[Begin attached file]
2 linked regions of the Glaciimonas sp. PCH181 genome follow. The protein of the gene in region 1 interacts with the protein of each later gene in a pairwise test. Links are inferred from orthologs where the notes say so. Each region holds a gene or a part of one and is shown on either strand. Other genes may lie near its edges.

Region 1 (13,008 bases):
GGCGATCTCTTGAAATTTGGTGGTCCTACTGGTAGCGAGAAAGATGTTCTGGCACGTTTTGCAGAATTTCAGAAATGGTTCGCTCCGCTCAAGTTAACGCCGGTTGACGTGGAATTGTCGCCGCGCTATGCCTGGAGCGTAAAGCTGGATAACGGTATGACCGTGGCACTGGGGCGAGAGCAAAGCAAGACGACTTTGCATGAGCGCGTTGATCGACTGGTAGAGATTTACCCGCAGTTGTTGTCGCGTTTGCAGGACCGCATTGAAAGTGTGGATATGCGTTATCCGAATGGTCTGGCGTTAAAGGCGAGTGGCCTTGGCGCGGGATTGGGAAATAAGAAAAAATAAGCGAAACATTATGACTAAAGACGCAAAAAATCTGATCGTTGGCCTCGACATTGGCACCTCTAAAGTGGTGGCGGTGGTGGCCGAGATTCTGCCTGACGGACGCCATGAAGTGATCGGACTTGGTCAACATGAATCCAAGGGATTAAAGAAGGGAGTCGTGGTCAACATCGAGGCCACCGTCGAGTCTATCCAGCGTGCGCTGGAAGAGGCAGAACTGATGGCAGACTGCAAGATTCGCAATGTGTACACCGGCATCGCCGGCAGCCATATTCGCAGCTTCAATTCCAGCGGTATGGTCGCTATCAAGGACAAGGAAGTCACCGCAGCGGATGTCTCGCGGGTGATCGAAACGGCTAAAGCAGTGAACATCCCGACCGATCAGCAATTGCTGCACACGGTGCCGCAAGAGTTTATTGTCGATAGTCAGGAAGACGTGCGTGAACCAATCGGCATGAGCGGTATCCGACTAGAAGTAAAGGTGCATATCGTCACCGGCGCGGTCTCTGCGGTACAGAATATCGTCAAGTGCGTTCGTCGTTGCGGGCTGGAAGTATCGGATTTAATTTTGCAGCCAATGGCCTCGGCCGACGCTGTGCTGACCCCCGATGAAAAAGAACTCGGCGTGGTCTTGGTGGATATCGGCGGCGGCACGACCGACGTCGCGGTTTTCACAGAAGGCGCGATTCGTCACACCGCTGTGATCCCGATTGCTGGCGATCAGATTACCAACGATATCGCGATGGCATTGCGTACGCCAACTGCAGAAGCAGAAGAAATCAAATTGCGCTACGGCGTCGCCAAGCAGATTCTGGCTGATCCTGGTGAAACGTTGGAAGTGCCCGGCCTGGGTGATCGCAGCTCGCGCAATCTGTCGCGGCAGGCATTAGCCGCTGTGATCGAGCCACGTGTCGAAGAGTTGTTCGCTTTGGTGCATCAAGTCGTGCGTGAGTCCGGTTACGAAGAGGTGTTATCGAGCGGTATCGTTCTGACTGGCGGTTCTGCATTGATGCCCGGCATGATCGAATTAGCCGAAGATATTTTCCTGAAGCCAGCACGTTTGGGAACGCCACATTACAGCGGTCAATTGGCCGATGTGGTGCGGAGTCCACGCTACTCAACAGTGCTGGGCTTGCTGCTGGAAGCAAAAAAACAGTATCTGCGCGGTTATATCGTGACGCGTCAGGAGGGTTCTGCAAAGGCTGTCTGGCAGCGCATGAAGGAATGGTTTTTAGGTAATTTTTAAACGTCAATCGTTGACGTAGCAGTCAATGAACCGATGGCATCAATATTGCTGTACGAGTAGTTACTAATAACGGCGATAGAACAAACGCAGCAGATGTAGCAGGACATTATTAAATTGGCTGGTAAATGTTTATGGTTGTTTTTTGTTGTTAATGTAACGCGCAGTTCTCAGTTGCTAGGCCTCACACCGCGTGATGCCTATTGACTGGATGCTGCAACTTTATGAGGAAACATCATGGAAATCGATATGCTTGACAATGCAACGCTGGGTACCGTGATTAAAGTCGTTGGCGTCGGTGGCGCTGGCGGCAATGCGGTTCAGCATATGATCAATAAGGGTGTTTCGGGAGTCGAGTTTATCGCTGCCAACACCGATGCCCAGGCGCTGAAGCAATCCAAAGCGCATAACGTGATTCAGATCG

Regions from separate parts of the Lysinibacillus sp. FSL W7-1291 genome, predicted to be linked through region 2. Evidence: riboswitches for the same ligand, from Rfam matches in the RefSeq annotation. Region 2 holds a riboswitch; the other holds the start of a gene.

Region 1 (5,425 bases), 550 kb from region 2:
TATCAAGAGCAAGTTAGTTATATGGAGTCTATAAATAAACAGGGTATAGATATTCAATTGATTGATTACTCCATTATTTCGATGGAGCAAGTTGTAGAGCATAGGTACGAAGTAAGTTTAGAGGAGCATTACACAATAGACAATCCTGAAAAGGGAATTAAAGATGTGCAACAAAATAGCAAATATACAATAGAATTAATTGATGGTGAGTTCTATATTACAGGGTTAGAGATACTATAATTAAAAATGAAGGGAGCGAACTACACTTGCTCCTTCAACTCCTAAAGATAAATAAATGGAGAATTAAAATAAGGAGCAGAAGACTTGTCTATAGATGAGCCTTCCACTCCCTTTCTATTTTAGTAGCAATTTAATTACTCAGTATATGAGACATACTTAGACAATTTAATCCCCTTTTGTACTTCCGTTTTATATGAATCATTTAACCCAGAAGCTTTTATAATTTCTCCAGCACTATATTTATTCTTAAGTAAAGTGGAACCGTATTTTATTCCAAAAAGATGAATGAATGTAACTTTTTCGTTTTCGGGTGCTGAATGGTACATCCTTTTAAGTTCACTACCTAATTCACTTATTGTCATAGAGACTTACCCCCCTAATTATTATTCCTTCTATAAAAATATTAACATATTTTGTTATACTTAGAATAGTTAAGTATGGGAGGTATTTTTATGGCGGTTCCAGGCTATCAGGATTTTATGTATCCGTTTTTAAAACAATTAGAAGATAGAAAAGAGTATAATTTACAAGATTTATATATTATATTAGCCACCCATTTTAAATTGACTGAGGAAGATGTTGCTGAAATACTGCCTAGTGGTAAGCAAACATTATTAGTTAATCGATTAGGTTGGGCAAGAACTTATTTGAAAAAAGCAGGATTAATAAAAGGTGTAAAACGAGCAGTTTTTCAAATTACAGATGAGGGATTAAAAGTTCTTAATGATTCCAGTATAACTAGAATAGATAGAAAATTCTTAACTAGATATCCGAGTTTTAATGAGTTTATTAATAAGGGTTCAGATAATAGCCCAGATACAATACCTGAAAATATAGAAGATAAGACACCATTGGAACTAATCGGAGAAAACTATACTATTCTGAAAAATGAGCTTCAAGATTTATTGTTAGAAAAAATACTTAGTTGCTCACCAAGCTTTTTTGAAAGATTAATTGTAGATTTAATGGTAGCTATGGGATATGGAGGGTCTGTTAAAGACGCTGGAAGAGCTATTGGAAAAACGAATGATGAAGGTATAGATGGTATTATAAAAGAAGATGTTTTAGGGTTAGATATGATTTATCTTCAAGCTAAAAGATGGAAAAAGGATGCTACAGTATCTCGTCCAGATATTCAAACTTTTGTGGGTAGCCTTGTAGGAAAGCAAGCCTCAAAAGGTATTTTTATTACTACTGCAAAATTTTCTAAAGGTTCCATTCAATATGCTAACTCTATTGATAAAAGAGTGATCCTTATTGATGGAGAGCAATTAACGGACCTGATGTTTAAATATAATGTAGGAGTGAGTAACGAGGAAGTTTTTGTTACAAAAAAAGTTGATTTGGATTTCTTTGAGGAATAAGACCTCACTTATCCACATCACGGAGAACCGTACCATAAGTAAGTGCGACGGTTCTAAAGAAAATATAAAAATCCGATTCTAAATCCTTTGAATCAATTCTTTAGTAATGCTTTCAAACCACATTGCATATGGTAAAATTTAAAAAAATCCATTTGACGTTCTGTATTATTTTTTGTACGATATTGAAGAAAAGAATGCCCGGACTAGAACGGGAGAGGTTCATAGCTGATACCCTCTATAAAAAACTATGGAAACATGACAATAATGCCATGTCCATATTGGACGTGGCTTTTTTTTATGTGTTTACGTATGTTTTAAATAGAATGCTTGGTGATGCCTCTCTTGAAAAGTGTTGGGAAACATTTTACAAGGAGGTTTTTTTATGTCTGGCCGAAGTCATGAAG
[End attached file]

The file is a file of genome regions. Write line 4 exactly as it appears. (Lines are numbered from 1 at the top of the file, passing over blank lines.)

Regions from separate parts of the Lysinibacillus sp. FSL W7-1291 genome, predicted to be linked through region 2. Evidence: riboswitches for the same ligand, from Rfam matches in the RefSeq annotation. Region 2 holds a riboswitch; the other holds the start of a gene.